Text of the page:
In response to my report about the construction explosion in Beijing, a friend noted tangentially that he had been browsing real estate listings in Colorado Springs, near where he lived most of his life. He found a “Victorian” listed for under $200,000. Check it out while the ad stays online. The house was built in 2005, it seems, on a “zero scaped fenced and irrigated lot” (rocks with sprinklers). I guess it’s Victorian because it’s yellow with black and white trim. Next follow the Google Maps link to reveal the tell-tale street pattern of what, as Kunstler puts it, has left American cities “encysted in a surrounding fabric of necrotic suburbia.” The best comes last: switch to “satellite” view and zoom in. Now that’s Victorian. (Sprol.com is a site devoted almost entirely to such godlike views of mortal folly. My favorite entry in a while concerns bicycling in Los Angeles.)
That friend moved to Portland recently, for any number of great reasons. Unfortunately, the household has found that not all is well in their neighborhood. Trouble in the Waller is a must-read, enough to make you cry, yet they persist. Holly wrote, in part:
We choose to raise chickens in the city as a part of our convictions. We raise them to deepen our connection with the natural world, by practicing animal husbandry. We raise them to enjoy nutritious wonderful eggs from chickens raised in a good, healthy environment, in the sun, hormone- and antibiotic-free. We raise chickens to help maintain breeds of birds that are not raised in factories, so that when, inevitably, disease devastates the factory breeds, some hardier breeds will survive, to provide stock for meat and eggs for all people. We raise chickens to create a more integrated environment on the land we occupy, using animal fertilizer, not petroleum-based inputs, to grow food that we eat, and the plants that make a space beautiful and healthy to live in.
We believe that we can no longer afford to live in a strictly ornamental world, and cannot continue to be an increasingly flaccid and parasitical people. We live in a world of increasing social and economic crises that promise only to become worse with the accumulating impacts of global warming and peak oil. Patrick and I have chosen to live in a way that reduces our ecological footprint, wherein we seek to live as locally as we can. We support local food producers. We live our lives within a radius that we can cover by bicycle. And through raising chickens and gardening the small amount of food we do, we seek to learn and develop once-common skills, and to reconnect with the plants and animals that nourish us.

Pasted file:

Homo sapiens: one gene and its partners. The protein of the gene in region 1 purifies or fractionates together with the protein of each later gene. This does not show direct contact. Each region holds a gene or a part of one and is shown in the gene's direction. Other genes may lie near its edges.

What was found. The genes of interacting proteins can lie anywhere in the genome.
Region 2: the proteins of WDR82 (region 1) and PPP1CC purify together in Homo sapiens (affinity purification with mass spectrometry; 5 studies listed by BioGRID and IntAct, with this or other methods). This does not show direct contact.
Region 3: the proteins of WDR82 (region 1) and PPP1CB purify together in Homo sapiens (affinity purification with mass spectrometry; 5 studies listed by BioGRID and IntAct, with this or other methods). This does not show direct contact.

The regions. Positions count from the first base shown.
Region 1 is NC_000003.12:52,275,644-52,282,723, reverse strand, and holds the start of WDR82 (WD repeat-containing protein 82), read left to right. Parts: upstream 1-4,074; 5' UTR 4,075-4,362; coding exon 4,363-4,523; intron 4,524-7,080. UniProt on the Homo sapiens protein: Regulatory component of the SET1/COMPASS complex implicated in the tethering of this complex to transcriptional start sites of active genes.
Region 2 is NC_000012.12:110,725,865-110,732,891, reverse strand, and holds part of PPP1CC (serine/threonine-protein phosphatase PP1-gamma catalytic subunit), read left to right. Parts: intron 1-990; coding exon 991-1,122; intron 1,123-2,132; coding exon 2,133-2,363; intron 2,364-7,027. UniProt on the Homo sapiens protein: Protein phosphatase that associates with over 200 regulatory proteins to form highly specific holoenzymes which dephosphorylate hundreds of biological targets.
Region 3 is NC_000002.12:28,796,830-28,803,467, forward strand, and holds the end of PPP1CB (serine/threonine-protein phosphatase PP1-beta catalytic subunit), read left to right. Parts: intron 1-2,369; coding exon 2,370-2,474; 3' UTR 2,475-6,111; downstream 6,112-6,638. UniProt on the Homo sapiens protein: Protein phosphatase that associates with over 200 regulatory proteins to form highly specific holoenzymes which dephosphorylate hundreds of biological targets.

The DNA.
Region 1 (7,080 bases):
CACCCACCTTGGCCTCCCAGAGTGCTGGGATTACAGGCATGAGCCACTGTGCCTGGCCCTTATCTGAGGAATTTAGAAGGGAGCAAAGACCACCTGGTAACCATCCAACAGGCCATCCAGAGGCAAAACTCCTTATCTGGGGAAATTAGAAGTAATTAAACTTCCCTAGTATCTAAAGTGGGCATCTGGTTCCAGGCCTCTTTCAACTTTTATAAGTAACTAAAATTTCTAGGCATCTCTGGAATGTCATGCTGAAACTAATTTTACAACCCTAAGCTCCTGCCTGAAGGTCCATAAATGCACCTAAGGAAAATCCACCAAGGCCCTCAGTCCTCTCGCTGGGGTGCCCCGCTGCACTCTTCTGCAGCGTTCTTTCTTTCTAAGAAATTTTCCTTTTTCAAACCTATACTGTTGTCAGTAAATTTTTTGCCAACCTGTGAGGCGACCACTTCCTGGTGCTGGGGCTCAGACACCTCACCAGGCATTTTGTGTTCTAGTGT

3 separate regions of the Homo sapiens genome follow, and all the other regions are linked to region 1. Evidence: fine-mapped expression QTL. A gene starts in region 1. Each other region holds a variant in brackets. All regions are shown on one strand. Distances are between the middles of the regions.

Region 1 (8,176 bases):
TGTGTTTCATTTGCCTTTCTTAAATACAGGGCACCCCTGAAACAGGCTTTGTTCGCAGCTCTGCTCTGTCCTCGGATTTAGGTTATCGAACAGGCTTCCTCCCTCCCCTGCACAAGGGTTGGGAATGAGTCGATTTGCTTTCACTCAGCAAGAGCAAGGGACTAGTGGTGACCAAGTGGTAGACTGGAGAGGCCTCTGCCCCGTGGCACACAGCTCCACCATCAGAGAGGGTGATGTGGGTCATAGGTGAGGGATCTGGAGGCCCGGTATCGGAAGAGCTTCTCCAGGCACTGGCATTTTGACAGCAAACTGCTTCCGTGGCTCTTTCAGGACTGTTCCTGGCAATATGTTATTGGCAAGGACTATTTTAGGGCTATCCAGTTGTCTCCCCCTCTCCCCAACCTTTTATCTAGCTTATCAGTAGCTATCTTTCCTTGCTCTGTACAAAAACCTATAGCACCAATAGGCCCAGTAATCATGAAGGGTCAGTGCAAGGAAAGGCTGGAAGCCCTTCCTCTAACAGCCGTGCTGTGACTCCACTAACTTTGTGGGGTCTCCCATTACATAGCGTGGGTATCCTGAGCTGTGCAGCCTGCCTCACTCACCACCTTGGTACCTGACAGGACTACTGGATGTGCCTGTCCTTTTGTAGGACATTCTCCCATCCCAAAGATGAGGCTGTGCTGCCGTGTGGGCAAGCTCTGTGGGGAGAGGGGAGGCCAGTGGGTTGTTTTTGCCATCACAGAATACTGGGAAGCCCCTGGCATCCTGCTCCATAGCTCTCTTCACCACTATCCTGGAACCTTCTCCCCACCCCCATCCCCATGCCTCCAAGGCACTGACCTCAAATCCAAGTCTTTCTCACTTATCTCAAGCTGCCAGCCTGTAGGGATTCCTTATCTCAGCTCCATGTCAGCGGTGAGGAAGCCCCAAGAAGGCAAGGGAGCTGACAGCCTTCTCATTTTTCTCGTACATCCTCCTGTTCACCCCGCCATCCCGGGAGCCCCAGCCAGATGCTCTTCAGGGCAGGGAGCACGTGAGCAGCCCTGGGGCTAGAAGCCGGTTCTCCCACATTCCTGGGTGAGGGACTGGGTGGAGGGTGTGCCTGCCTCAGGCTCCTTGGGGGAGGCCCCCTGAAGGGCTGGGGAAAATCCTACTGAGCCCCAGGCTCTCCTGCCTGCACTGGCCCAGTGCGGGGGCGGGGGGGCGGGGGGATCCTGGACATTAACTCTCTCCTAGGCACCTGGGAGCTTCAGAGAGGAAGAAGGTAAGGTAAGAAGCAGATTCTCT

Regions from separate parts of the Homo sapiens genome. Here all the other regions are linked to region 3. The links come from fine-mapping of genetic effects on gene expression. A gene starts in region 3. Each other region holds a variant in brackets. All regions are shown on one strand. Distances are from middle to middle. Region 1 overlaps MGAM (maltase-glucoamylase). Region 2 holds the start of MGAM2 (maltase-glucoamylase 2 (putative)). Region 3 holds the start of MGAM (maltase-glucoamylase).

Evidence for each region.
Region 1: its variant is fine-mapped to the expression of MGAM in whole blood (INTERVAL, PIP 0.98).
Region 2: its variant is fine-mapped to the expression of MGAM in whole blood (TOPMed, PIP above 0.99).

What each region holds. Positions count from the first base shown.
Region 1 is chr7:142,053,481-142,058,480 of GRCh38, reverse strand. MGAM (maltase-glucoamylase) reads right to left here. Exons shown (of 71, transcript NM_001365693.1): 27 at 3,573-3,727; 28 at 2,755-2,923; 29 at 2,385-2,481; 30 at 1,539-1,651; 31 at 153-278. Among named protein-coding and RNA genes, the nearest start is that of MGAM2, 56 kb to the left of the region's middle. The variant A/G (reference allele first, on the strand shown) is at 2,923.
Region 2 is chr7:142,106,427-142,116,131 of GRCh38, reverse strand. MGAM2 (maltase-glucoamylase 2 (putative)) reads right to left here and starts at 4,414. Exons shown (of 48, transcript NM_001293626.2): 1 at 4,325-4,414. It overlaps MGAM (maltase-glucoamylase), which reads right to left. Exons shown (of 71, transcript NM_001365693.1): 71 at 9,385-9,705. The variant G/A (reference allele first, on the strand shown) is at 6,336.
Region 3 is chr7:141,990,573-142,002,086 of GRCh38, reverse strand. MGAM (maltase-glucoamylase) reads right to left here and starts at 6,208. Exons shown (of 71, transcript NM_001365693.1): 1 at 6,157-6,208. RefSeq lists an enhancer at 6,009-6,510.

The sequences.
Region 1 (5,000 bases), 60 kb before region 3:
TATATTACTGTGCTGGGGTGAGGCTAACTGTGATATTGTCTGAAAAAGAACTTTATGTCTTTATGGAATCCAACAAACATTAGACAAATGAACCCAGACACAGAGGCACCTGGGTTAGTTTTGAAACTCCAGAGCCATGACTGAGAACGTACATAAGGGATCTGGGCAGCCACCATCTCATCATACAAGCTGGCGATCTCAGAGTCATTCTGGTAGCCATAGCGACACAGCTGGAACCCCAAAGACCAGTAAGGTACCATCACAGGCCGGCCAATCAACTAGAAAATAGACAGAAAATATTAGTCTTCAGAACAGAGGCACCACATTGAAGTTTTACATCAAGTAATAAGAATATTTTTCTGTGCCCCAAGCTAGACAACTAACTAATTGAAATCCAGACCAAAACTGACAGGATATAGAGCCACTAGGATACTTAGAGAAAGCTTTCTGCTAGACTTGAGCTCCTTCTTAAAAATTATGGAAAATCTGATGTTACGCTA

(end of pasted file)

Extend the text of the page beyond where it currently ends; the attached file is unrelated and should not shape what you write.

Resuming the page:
And we are not alone. This fact is perhaps what strengthened us most of all. More and more people are recognizing the problems with our oil-driven hyper-culture, and trying to make change, many, like us, in small, local, on-the-ground ways. There are all the people raising chickens here in Portland. There are all the people riding their bikes instead of driving. There are all the people who support the farmerÃ¢â?¬â?¢s market, and the food co-ops.
We’re getting chickens too, by the way, for reasons we can only flatter ourselves are as deeply considered as our friends’. Anyway, I was talking to our own neighbors recently about the fact that they are moving after nearly thirty years in their house. I’ve enjoyed hearing stories from them about how much things have changed in that time; they seem like nice people. They are looking to move into a smaller, one-story place not too far away. The fellow told me that they were amazed at how “hit and miss” the quality of the neighborhoods nearby are. As an example he cited the open house less than a mile away he had visited recently. The house seemed perfect for their needs, and their interest was growing until they discovered the dirty secret about the place. He paused for dramatic effect. “The back neighbors one yard over, they had — can you believe this? — chickens” I kept a straight face.
The same neighbors had proposed some months earlier that we load up in their car and drive to the beach to help pick up litter, since “we all care about the environment.” It would be about four hours of driving altogether. We declined politely, as we have declined the numerous kind offers of rides to stores. All I could think was how much litter you’d have to pick up to offset the environmental toll of all that driving, and how the beaches would have a lot less litter if people didn’t drive there so casually, with so much cargo space to load up with crap.
Yes the times they are a-changin’